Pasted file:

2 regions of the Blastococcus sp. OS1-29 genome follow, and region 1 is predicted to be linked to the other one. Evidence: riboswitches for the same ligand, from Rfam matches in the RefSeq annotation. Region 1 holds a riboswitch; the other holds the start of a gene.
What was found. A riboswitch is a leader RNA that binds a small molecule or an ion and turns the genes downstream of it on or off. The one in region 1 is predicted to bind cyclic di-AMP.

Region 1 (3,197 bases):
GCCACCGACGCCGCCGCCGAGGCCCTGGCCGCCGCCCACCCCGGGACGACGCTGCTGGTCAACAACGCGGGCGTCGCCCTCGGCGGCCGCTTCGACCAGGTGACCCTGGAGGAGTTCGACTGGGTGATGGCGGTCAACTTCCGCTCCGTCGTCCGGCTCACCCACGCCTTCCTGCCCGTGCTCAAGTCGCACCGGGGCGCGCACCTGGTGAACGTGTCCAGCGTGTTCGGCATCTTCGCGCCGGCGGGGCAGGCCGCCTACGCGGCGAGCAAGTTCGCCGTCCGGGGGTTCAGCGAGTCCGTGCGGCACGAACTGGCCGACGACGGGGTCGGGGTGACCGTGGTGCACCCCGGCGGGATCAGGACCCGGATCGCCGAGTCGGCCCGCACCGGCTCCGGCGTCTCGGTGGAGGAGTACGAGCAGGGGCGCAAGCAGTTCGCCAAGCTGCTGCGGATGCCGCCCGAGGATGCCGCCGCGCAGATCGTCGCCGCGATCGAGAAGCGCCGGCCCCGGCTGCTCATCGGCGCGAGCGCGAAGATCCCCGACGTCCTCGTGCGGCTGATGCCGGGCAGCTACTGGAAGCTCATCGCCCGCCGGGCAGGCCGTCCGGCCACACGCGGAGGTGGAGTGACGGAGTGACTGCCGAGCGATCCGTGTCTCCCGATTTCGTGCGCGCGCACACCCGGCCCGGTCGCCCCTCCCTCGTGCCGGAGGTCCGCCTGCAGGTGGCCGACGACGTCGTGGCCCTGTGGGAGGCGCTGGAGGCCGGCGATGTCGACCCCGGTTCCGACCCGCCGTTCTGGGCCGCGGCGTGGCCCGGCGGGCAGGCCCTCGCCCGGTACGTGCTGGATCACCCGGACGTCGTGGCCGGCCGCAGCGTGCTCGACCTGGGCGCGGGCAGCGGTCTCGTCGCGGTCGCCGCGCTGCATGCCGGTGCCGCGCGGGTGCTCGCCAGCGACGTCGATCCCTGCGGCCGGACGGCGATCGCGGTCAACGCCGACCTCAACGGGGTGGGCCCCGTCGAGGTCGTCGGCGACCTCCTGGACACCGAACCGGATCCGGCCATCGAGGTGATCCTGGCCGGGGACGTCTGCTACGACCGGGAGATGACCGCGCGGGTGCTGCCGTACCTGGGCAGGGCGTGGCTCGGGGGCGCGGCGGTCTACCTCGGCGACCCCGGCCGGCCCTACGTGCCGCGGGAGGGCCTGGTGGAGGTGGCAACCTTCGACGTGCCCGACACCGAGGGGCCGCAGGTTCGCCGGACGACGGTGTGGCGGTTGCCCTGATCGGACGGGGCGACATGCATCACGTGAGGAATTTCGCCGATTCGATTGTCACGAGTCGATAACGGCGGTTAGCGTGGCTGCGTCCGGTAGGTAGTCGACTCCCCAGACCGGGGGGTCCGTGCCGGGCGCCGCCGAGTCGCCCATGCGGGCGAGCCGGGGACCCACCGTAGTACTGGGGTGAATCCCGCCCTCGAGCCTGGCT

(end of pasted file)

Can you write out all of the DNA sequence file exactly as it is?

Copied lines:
2 regions of the Blastococcus sp. OS1-29 genome follow, and region 1 is predicted to be linked to the other one. Evidence: riboswitches for the same ligand, from Rfam matches in the RefSeq annotation. Region 1 holds a riboswitch; the other holds the start of a gene.
What was found. A riboswitch is a leader RNA that binds a small molecule or an ion and turns the genes downstream of it on or off. The one in region 1 is predicted to bind cyclic di-AMP.

Region 1 (3,197 bases):
GCCACCGACGCCGCCGCCGAGGCCCTGGCCGCCGCCCACCCCGGGACGACGCTGCTGGTCAACAACGCGGGCGTCGCCCTCGGCGGCCGCTTCGACCAGGTGACCCTGGAGGAGTTCGACTGGGTGATGGCGGTCAACTTCCGCTCCGTCGTCCGGCTCACCCACGCCTTCCTGCCCGTGCTCAAGTCGCACCGGGGCGCGCACCTGGTGAACGTGTCCAGCGTGTTCGGCATCTTCGCGCCGGCGGGGCAGGCCGCCTACGCGGCGAGCAAGTTCGCCGTCCGGGGGTTCAGCGAGTCCGTGCGGCACGAACTGGCCGACGACGGGGTCGGGGTGACCGTGGTGCACCCCGGCGGGATCAGGACCCGGATCGCCGAGTCGGCCCGCACCGGCTCCGGCGTCTCGGTGGAGGAGTACGAGCAGGGGCGCAAGCAGTTCGCCAAGCTGCTGCGGATGCCGCCCGAGGATGCCGCCGCGCAGATCGTCGCCGCGATCGAGAAGCGCCGGCCCCGGCTGCTCATCGGCGCGAGCGCGAAGATCCCCGACGTCCTCGTGCGGCTGATGCCGGGCAGCTACTGGAAGCTCATCGCCCGCCGGGCAGGCCGTCCGGCCACACGCGGAGGTGGAGTGACGGAGTGACTGCCGAGCGATCCGTGTCTCCCGATTTCGTGCGCGCGCACACCCGGCCCGGTCGCCCCTCCCTCGTGCCGGAGGTCCGCCTGCAGGTGGCCGACGACGTCGTGGCCCTGTGGGAGGCGCTGGAGGCCGGCGATGTCGACCCCGGTTCCGACCCGCCGTTCTGGGCCGCGGCGTGGCCCGGCGGGCAGGCCCTCGCCCGGTACGTGCTGGATCACCCGGACGTCGTGGCCGGCCGCAGCGTGCTCGACCTGGGCGCGGGCAGCGGTCTCGTCGCGGTCGCCGCGCTGCATGCCGGTGCCGCGCGGGTGCTCGCCAGCGACGTCGATCCCTGCGGCCGGACGGCGATCGCGGTCAACGCCGACCTCAACGGGGTGGGCCCCGTCGAGGTCGTCGGCGACCTCCTGGACACCGAACCGGATCCGGCCATCGAGGTGATCCTGGCCGGGGACGTCTGCTACGACCGGGAGATGACCGCGCGGGTGCTGCCGTACCTGGGCAGGGCGTGGCTCGGGGGCGCGGCGGTCTACCTCGGCGACCCCGGCCGGCCCTACGTGCCGCGGGAGGGCCTGGTGGAGGTGGCAACCTTCGACGTGCCCGACACCGAGGGGCCGCAGGTTCGCCGGACGACGGTGTGGCGGTTGCCCTGATCGGACGGGGCGACATGCATCACGTGAGGAATTTCGCCGATTCGATTGTCACGAGTCGATAACGGCGGTTAGCGTGGCTGCGTCCGGTAGGTAGTCGACTCCCCAGACCGGGGGGTCCGTGCCGGGCGCCGCCGAGTCGCCCATGCGGGCGAGCCGGGGACCCACCGTAGTACTGGGGTGAATCCCGCCCTCGAGCCTGGCT